Bakers Journal

Features Ingredients Technical
The Final Proof: May 2011


May 2, 2011
By Jane Dummer RD

Topics

What are pulses?” is a regular question at my workplace wellness healthy eating seminars. I respond, “Pulses include beans, peas, lentils and chickpeas.” And then the feedback is usually, “Ahh, you mean legumes!” Well, no, not exactly, but you’re on the right track. The Alberta Pulse Growers website defines them as “the edible seeds of legumes, like lentils, beans, peas and chickpeas. Whole pulses, pulse flours and fractions are becoming more popular with the Canadian consumer. Hummus (ground chickpeas) is now an everyday food in many homes, not just an exotic dip served with pita bread found only at the local Lebanese restaurant. Lentil crackers are available on many mainstream grocery store shelves. As international flavour trends continue to spread throughout the North American marketplace, there are numerous opportunities and applications for pulses in the baking industry.

What are pulses?” is a regular question at my workplace wellness healthy eating seminars. I respond, “Pulses include beans, peas, lentils and chickpeas.” And then the feedback is usually, “Ahh, you mean legumes!” Well, no, not exactly, but you’re on the right track. The Alberta Pulse Growers website defines them as “the edible seeds of legumes, like lentils, beans, peas and chickpeas. Whole pulses, pulse flours and fractions are becoming more popular with the Canadian consumer. Hummus (ground chickpeas) is now an everyday food in many homes, not just an exotic dip served with pita bread found only at the local Lebanese restaurant. Lentil crackers are available on many mainstream grocery store shelves. As international flavour trends continue to spread throughout the North American marketplace, there are numerous opportunities and applications for pulses in the baking industry.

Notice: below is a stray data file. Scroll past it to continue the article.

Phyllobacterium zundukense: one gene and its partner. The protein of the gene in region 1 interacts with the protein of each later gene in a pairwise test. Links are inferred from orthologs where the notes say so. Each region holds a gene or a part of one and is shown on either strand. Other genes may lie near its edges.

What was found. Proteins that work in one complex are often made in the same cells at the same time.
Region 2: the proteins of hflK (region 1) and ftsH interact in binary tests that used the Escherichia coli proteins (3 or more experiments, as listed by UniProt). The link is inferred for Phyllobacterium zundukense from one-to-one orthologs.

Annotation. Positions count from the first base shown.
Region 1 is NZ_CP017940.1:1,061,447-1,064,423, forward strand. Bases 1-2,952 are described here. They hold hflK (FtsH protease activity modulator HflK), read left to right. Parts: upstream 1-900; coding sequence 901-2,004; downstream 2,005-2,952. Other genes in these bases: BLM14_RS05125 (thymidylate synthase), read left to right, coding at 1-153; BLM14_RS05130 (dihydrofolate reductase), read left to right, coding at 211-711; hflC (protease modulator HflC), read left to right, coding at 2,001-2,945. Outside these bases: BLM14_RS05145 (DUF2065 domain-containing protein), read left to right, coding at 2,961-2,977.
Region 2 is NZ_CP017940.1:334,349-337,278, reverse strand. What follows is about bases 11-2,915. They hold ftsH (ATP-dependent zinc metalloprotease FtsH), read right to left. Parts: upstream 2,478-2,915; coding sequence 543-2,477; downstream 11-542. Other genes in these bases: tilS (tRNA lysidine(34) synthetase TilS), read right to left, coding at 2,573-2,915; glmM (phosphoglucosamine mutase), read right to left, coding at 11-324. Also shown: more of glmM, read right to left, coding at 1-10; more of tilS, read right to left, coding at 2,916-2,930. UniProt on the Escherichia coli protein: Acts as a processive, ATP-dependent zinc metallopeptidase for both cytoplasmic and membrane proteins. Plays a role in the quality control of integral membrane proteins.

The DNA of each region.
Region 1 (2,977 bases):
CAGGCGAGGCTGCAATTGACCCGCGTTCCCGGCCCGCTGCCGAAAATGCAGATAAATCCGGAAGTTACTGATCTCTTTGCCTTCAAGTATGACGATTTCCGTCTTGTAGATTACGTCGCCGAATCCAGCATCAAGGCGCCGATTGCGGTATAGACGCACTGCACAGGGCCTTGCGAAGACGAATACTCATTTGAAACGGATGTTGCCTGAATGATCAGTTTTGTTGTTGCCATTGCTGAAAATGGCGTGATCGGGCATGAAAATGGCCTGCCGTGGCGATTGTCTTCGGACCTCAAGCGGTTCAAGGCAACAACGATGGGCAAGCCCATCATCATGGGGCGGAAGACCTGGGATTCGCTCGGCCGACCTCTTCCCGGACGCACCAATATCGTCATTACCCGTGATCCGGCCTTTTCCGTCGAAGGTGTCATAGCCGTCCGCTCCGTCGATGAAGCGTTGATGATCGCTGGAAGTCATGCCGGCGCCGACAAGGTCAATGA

Lemon-and-blueberry-loaf 
The carbohydrates found in pulses are digested more slowly than those in other foods, lowering the product’s glycemic index.


 

The impressive nutritional profile of pulses plays an important role in optimizing health. Pulses are a good source of slowly digestible carbohydrates, fibre and vegetable protein. They provide satiety and lower the glycemic index (GI) of the meal. Recent studies have shown that consuming just half a cup of pulses per day can lower an individual’s low-density lipoprotein (LDL, or “bad”) cholesterol level. Including pulses in the diet can also play an integral part in chronic disease prevention and management (specifically, type 2 diabetes and heart disease).

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Mark Pickard, president of InfraReady Products in Saskatoon, has an American client that manufactures a salsa bread using black bean flour and sundried tomato flakes. This is a great example of how to mix two good-for-you ingredients to create a very popular item for consumers. Pickard notes that Mexicans have been using black bean flour to give tortillas a great earthy flavour, interesting colour and the bonus of health benefits for many years.